YONKERS — Sixty-five seminarians at St. Joseph Seminary and College have officially completed their first week back to school. The seminarians are living on-campus and attending classes in a traditional, in-person format while adhering to health and safety guidelines.
“It’s been a good beginning to the year. We’ve learned a lot through this experience, we see beyond the post-COVID period, and we’re hopeful,” Bishop James Massa, St. Joseph Seminary’s new rector, said on Sept. 4. “We’re ready to apply the lessons we’ve learned during this time and be a program that effectively trains our future Catholic leaders.”
One of those future leaders includes third-year Theologian Joseph Hadzovic from Dyker Heights, who couldn’t wait to move in and come back to campus.
“To see my friends and fellow brothers again, after being so far [away] and so much time apart, was great,” he said.
Fourth-year seminarian Chin Nguyen from Vietnam also recently returned to St. Joseph’s after spending the last six months at Our Lady of Mount Carmel Church in Astoria. He said his time there was wonderful as he spent more time with God by praying in the rectory’s second-floor chapel. Nguyen also learned more about fraternity from the six parish priests and helped repaint the church with its maintenance crew.
As the first week of classes came to a close, Nguyen said he hopes everyone will remain safe and healthy while continuing their studies.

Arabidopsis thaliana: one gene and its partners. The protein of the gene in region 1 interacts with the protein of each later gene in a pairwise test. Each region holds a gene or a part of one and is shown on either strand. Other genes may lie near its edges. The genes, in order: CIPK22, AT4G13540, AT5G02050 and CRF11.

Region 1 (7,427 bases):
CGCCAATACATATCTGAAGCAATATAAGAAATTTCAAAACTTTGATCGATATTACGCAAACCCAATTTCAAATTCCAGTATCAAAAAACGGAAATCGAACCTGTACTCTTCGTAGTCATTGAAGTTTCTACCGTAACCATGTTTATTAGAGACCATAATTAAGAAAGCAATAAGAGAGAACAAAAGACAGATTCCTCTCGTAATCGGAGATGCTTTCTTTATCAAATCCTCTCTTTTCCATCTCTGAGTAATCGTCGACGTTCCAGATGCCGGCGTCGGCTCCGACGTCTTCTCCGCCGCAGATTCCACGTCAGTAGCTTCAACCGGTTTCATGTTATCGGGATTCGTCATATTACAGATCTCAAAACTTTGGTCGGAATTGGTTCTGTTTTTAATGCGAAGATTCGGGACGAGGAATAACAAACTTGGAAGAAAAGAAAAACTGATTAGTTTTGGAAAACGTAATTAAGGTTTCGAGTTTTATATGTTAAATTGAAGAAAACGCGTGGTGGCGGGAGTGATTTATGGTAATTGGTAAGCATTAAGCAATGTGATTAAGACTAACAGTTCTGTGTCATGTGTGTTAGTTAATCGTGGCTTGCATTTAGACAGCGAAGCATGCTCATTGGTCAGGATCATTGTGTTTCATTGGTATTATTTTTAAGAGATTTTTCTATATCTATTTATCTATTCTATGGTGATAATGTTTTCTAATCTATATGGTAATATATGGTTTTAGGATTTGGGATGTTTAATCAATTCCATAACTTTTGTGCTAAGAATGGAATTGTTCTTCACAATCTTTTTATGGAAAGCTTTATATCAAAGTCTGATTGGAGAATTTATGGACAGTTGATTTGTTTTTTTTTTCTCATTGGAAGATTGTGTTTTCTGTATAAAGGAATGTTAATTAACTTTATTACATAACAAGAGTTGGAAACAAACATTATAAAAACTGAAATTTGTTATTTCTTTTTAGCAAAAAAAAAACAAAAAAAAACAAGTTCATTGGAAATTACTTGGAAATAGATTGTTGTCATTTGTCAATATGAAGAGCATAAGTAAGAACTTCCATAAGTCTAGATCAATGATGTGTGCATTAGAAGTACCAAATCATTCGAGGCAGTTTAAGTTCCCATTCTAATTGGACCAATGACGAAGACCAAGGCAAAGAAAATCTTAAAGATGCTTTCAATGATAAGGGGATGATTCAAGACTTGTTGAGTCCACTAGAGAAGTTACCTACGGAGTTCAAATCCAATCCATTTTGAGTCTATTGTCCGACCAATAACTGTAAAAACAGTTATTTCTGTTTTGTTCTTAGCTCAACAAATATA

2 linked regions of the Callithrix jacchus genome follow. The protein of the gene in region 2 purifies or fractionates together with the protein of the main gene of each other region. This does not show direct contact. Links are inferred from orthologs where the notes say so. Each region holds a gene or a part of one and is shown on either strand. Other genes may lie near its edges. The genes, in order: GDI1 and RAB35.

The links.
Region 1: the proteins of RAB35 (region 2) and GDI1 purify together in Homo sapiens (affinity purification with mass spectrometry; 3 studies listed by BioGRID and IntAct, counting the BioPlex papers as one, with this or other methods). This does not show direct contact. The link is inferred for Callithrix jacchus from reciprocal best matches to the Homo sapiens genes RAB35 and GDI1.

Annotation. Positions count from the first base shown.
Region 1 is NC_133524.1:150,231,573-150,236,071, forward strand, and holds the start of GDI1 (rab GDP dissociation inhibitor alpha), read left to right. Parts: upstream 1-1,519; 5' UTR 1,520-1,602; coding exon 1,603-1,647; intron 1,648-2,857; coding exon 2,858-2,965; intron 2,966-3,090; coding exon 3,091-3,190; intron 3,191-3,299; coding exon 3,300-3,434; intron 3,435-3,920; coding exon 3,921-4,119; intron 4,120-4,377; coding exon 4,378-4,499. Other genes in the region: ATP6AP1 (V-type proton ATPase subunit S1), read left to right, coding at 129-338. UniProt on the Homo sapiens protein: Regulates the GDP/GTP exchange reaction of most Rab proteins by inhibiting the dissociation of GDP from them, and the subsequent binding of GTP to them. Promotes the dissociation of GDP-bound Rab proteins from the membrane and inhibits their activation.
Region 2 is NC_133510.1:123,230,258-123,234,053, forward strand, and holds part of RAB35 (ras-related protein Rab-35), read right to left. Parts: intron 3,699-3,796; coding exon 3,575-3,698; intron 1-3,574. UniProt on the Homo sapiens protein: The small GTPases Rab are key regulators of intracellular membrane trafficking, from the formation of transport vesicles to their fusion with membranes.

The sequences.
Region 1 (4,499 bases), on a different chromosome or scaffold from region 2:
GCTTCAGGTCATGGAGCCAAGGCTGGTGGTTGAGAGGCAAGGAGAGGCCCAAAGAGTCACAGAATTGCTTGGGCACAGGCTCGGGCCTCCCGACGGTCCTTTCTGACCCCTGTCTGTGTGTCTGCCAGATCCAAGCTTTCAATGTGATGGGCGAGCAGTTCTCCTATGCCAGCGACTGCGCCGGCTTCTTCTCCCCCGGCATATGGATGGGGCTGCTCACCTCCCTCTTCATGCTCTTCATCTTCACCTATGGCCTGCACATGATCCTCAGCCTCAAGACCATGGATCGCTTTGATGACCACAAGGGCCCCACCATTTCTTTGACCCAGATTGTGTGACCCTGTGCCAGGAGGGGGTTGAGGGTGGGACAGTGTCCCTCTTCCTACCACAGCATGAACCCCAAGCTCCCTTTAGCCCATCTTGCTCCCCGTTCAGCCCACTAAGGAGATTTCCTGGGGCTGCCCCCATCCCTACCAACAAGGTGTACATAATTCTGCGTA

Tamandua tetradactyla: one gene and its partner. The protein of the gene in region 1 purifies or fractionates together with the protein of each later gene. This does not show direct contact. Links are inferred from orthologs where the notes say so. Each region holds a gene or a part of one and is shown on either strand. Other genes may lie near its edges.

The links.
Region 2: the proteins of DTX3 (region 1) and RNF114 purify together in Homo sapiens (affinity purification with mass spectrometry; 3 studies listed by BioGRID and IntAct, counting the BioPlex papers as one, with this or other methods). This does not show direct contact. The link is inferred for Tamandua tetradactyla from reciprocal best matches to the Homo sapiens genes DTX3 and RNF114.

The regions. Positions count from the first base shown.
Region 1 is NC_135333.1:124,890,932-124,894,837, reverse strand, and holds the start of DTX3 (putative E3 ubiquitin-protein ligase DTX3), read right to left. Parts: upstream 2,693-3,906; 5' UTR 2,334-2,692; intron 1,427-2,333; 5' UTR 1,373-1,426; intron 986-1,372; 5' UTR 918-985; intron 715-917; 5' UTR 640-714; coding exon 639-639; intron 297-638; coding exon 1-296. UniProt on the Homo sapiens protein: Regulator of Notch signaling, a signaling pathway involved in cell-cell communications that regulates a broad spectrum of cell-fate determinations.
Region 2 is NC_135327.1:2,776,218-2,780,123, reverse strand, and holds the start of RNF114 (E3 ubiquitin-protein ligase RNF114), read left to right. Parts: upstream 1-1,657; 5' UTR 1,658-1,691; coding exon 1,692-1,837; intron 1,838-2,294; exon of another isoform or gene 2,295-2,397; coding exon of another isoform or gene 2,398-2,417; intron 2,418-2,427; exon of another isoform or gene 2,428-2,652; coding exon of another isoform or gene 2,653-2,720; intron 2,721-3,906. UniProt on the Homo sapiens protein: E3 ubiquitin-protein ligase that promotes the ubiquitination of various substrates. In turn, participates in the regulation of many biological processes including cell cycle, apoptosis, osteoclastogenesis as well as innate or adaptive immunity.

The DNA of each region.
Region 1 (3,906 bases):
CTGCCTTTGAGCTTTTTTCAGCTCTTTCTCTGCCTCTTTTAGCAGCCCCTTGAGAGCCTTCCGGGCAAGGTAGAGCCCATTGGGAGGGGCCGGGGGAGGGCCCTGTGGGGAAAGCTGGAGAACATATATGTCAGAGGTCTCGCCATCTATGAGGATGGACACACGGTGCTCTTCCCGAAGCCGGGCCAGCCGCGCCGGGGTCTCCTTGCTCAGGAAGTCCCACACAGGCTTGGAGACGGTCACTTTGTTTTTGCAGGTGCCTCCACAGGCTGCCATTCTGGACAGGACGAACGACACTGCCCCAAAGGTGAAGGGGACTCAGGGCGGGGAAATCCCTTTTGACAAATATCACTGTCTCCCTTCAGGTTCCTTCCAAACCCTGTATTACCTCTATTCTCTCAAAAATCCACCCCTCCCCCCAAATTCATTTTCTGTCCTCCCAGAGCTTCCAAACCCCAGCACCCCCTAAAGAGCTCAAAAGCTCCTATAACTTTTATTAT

“We know that we are still amid a pandemic, yet, first, we trust in God’s providence as well, practicing social distancing in the seminary,” he continued. “Father Michael Bruno, dean of seminarians, always reminds us to practice three things: prudence in making decisions, vigilance, and communication — especially if something happens in the house or if someone feels sick.”
Unlike the seminarians, professor of Moral Theology Father Charles Caccavale remained at St. Joseph’s for the duration of the pandemic lockdown. He said the ample space on site was truly a blessing and that he wasn’t lonely given that several brother priests were there as well. He noted, however, that not being able to go to his parish and assist with weekend Masses was tough.
“I very much missed seeing parishioners at Sunday Mass. Though my main work is teaching at the seminary, I came to realize even more than before, how important it is to have that contact with a parish, even if just on Sunday,” Father Caccavale said. “As we are mainly preparing seminarians for parish priesthood, I discovered that consistent connection with a parish community is helpful in my work with the seminarians. I think it helps me fulfill my main responsibilities to the seminarians and other students studying theology at St. Joseph’s.”
On Sept. 3, the seminary celebrated the Mass of the Holy Spirit, which is traditionally held at the beginning of every new school year. The Mass also happened to coincide with Bishop Massa’s 60th birthday.
“We had a very beautiful celebration and a picnic afterward outside, and the twofold celebration was really nice. It reminded us that Christ is at the center, at the heart of what we believe,” Bishop Massa said. “Plus, I couldn’t imagine being at a more joyful place to mark this milestone in my life.”